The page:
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Marine Iguana Rescue at Tintoreras Bay

Tintoreras Bay

In the Galapagos, you can never predict what animals you will see. The first time I visited Tintoreras Bay on Isabela Island in September, I saw piles upon piles of marine iguanas resting against a rugged landscape of lava fields, covered in white lichens.

Piles of marine iguanas in September

Piles of marine iguanas in September

The second time I came on tour it was in March, and our naturalist guide told us that it was marine iguana nesting season. She said that the previous week she had seen frigate birds trying to steal the eggs out of nests because the iguanas would accidentally nest in the same spot, digging up each others eggs.

I arrived on shore with high expectations, eager and with my camera poised, but no frigate birds appeared and we only saw a couple of solitary iguanas. But, the Galapagos never ceases to amaze

A solitary marine iguana in March

A solitary marine iguana in March

Check out: Tintoreras Bay Gallery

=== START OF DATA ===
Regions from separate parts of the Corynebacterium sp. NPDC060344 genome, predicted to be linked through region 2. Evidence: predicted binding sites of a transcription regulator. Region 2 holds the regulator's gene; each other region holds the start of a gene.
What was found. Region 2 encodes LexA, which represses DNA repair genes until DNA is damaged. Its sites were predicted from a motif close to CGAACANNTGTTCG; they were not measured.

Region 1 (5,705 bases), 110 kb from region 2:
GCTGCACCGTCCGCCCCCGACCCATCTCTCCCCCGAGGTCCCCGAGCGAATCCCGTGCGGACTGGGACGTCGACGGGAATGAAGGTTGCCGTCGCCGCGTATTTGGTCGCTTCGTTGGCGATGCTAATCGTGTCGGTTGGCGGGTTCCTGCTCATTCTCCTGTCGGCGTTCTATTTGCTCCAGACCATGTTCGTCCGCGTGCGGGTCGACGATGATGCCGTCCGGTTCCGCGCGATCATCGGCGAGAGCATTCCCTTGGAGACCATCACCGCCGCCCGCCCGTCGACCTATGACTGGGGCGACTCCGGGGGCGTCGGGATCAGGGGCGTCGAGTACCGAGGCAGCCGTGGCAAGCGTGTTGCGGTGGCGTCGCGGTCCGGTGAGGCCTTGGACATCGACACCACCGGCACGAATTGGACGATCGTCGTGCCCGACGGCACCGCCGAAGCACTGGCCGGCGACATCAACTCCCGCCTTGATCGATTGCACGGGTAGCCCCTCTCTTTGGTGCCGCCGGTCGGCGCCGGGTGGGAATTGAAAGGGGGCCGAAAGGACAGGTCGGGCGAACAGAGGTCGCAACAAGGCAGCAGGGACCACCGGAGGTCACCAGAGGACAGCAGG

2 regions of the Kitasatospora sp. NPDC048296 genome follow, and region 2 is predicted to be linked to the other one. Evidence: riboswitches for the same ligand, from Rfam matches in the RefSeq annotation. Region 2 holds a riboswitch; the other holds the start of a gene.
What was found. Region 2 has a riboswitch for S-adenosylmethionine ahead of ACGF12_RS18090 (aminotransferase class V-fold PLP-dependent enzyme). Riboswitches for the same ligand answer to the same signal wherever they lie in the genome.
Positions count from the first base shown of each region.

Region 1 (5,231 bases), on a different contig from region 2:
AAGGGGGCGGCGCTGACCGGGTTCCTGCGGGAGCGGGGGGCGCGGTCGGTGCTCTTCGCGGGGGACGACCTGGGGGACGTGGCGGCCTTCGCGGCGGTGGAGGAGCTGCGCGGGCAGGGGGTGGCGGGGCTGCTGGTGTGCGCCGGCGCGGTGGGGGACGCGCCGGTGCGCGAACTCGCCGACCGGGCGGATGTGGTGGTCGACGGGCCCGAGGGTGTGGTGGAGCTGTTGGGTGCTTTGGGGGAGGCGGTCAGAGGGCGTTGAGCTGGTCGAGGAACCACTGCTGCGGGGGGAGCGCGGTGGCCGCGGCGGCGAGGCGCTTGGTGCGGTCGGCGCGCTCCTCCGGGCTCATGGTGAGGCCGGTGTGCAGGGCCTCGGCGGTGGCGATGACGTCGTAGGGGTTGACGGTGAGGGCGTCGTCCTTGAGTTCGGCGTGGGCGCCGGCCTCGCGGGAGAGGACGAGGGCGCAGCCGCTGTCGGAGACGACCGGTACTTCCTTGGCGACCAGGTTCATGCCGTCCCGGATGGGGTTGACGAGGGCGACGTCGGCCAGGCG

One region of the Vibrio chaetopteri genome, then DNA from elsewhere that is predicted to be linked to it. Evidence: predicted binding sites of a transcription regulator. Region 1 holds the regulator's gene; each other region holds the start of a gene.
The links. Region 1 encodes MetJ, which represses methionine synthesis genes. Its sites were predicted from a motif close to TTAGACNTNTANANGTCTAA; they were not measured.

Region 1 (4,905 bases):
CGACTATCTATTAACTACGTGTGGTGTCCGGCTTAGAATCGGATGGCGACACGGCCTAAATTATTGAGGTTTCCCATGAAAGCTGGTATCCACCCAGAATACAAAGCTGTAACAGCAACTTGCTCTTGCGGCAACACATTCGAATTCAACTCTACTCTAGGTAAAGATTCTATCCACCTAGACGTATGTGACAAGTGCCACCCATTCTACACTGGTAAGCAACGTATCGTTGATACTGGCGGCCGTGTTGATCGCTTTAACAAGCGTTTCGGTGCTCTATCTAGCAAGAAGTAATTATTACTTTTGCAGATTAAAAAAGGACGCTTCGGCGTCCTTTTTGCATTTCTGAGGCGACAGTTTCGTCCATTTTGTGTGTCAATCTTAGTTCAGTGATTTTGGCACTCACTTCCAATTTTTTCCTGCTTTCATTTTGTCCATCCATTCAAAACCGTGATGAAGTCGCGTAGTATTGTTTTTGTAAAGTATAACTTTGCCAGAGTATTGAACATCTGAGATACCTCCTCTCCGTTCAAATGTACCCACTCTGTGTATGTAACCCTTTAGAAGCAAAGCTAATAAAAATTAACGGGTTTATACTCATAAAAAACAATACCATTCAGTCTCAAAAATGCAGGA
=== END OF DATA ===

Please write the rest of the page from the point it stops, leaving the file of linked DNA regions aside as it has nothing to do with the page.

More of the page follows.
Marine Iguana Rescue Story

We rounded a corner in the path across the volcanic rocks, and lo-and-behold there was an iguana half buried in a hole in the ground, its head visible but its body and tail under the rocks and sand. I thought, “Wow! are we actually seeing an iguana nesting right now?¨  

But our naturalist guide Sandra knew better. She bent down, concerned. It needs our help,” she said, and started scooping rocks away. This was a marine iguana rescue!

According to Sandra the iguanas typically nest in sandy areas, but sometimes they try to nest in rocky areas and the nests collapse and the iguanas get trapped under the rocks and die.

Sandra digs the trapped marine iguana out to freedom

Sandra digs the trapped marine iguana out to freedom

Once freed, the lizard scrambled out of its hole quickly, happy to be free again. It then sat there on the gravel, not the least bit scared, taking in the warm sun as us tourists gawked.

We rounded the corner and saw dozens of other nests, little indentations in the ground where the other iguanas had nested.

I still can’t believe it, the same exact spot in the Galapagos yielded three completely different but all equally amazing experiences – from piles of marine iguanas, egg-stealing frigate birds, and a heroic marine iguana rescue story.

The marine iguana free!

The marine iguana now freed!

If you are looking for a place to stay on Isabela, check out Isabela lodge and Cally Isabela lodge.

I think I have seen the truth in what Sandra told me …. it is not guaranteed you will see any animal or thing in particular in the Galapagos, but you will certainly see something amazing!

About the author: Lisa Cho Lisa Cho is an expat living in Ecuador, originally from San Francisco, California. She writes about the Galapagos Islands on the Red Mangrove Galapagos Travel Blog and about her mainland Ecuador adventures on

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